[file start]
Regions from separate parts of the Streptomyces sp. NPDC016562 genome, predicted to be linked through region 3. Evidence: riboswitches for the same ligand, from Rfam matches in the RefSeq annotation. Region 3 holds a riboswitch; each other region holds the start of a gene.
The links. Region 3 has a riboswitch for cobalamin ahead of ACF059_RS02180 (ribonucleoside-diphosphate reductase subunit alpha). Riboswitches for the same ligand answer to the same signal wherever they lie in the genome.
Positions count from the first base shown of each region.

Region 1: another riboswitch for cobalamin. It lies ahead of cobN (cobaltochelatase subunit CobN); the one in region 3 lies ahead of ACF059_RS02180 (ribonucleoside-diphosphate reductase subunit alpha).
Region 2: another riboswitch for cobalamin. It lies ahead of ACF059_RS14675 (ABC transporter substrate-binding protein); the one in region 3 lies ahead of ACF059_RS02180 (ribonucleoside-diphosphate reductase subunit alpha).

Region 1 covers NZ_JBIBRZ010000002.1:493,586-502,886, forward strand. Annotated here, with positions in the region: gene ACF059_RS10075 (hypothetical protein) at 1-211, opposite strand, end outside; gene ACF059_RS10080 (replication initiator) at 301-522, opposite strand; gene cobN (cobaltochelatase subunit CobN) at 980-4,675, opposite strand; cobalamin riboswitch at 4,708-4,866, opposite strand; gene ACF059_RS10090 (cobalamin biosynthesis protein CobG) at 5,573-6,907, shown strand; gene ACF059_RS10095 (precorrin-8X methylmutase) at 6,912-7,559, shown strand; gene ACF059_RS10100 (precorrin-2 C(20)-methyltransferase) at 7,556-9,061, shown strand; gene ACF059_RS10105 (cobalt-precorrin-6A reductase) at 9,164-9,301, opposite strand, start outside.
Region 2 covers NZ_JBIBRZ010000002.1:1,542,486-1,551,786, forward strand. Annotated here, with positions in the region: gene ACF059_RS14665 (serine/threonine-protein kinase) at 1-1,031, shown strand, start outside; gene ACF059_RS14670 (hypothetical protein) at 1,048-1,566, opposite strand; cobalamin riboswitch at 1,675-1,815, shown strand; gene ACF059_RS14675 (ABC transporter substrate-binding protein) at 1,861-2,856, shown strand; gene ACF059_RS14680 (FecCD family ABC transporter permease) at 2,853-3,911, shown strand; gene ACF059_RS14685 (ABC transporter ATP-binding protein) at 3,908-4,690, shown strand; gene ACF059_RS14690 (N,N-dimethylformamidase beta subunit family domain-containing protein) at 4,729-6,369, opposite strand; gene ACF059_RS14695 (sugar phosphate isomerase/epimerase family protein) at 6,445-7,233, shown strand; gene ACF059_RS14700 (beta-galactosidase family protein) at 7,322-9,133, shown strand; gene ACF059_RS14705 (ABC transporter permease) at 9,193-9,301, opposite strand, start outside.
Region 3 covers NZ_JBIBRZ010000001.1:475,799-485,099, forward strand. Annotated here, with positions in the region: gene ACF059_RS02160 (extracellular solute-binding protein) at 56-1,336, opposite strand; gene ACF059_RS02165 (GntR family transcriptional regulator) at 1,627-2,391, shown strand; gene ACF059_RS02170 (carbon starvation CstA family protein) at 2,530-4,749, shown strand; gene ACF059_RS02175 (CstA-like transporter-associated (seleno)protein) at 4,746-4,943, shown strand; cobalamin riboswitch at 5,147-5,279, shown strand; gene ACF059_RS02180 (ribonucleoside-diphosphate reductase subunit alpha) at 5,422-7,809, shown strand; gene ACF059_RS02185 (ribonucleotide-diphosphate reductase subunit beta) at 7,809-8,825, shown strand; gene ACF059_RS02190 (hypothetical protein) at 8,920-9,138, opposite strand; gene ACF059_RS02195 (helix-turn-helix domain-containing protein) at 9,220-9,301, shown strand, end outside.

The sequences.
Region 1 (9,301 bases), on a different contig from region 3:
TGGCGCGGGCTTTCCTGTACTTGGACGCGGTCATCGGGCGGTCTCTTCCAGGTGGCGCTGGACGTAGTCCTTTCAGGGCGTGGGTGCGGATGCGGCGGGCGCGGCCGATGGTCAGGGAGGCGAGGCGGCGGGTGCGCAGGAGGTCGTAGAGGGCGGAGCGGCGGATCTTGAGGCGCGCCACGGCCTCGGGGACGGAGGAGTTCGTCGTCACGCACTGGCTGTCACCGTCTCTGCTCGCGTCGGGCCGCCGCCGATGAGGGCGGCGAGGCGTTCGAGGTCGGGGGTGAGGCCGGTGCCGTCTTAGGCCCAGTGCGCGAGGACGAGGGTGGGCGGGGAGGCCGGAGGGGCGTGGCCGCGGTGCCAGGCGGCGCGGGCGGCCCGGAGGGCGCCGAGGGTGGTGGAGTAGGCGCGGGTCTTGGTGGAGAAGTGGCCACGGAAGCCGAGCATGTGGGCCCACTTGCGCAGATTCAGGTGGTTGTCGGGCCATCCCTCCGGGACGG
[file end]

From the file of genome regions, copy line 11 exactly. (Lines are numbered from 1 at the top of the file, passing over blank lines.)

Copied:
TGGCGCGGGCTTTCCTGTACTTGGACGCGGTCATCGGGCGGTCTCTTCCAGGTGGCGCTGGACGTAGTCCTTTCAGGGCGTGGGTGCGGATGCGGCGGGCGCGGCCGATGGTCAGGGAGGCGAGGCGGCGGGTGCGCAGGAGGTCGTAGAGGGCGGAGCGGCGGATCTTGAGGCGCGCCACGGCCTCGGGGACGGAGGAGTTCGTCGTCACGCACTGGCTGTCACCGTCTCTGCTCGCGTCGGGCCGCCGCCGATGAGGGCGGCGAGGCGTTCGAGGTCGGGGGTGAGGCCGGTGCCGTCTTAGGCCCAGTGCGCGAGGACGAGGGTGGGCGGGGAGGCCGGAGGGGCGTGGCCGCGGTGCCAGGCGGCGCGGGCGGCCCGGAGGGCGCCGAGGGTGGTGGAGTAGGCGCGGGTCTTGGTGGAGAAGTGGCCACGGAAGCCGAGCATGTGGGCCCACTTGCGCAGATTCAGGTGGTTGTCGGGCCATCCCTCCGGGACGG